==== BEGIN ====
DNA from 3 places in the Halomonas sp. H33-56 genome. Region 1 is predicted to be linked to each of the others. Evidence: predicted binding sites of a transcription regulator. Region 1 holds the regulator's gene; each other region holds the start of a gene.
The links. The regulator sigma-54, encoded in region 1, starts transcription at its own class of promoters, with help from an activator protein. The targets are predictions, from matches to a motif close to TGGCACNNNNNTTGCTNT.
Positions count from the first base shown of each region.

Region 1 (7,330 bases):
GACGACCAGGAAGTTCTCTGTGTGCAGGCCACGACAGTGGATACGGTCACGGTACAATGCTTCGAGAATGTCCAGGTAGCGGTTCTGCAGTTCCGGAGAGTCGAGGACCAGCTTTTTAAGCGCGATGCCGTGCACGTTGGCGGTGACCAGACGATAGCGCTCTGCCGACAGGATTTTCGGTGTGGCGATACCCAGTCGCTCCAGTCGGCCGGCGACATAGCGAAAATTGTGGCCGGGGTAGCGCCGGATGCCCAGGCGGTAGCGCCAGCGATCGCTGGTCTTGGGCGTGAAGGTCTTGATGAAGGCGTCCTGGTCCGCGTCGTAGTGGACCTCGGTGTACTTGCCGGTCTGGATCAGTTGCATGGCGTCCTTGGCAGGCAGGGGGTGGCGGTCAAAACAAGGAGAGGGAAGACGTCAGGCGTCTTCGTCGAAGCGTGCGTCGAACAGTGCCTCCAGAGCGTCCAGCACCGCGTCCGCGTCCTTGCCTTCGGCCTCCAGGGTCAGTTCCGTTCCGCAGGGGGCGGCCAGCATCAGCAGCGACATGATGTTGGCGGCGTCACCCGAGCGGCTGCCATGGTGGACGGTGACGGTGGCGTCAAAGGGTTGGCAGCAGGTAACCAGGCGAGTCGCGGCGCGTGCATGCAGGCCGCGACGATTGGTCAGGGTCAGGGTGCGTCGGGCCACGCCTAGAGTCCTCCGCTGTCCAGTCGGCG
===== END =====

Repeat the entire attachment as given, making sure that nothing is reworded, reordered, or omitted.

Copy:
DNA from 3 places in the Halomonas sp. H33-56 genome. Region 1 is predicted to be linked to each of the others. Evidence: predicted binding sites of a transcription regulator. Region 1 holds the regulator's gene; each other region holds the start of a gene.
The links. The regulator sigma-54, encoded in region 1, starts transcription at its own class of promoters, with help from an activator protein. The targets are predictions, from matches to a motif close to TGGCACNNNNNTTGCTNT.
Positions count from the first base shown of each region.

Region 1 (7,330 bases):
GACGACCAGGAAGTTCTCTGTGTGCAGGCCACGACAGTGGATACGGTCACGGTACAATGCTTCGAGAATGTCCAGGTAGCGGTTCTGCAGTTCCGGAGAGTCGAGGACCAGCTTTTTAAGCGCGATGCCGTGCACGTTGGCGGTGACCAGACGATAGCGCTCTGCCGACAGGATTTTCGGTGTGGCGATACCCAGTCGCTCCAGTCGGCCGGCGACATAGCGAAAATTGTGGCCGGGGTAGCGCCGGATGCCCAGGCGGTAGCGCCAGCGATCGCTGGTCTTGGGCGTGAAGGTCTTGATGAAGGCGTCCTGGTCCGCGTCGTAGTGGACCTCGGTGTACTTGCCGGTCTGGATCAGTTGCATGGCGTCCTTGGCAGGCAGGGGGTGGCGGTCAAAACAAGGAGAGGGAAGACGTCAGGCGTCTTCGTCGAAGCGTGCGTCGAACAGTGCCTCCAGAGCGTCCAGCACCGCGTCCGCGTCCTTGCCTTCGGCCTCCAGGGTCAGTTCCGTTCCGCAGGGGGCGGCCAGCATCAGCAGCGACATGATGTTGGCGGCGTCACCCGAGCGGCTGCCATGGTGGACGGTGACGGTGGCGTCAAAGGGTTGGCAGCAGGTAACCAGGCGAGTCGCGGCGCGTGCATGCAGGCCGCGACGATTGGTCAGGGTCAGGGTGCGTCGGGCCACGCCTAGAGTCCTCCGCTGTCCAGTCGGCG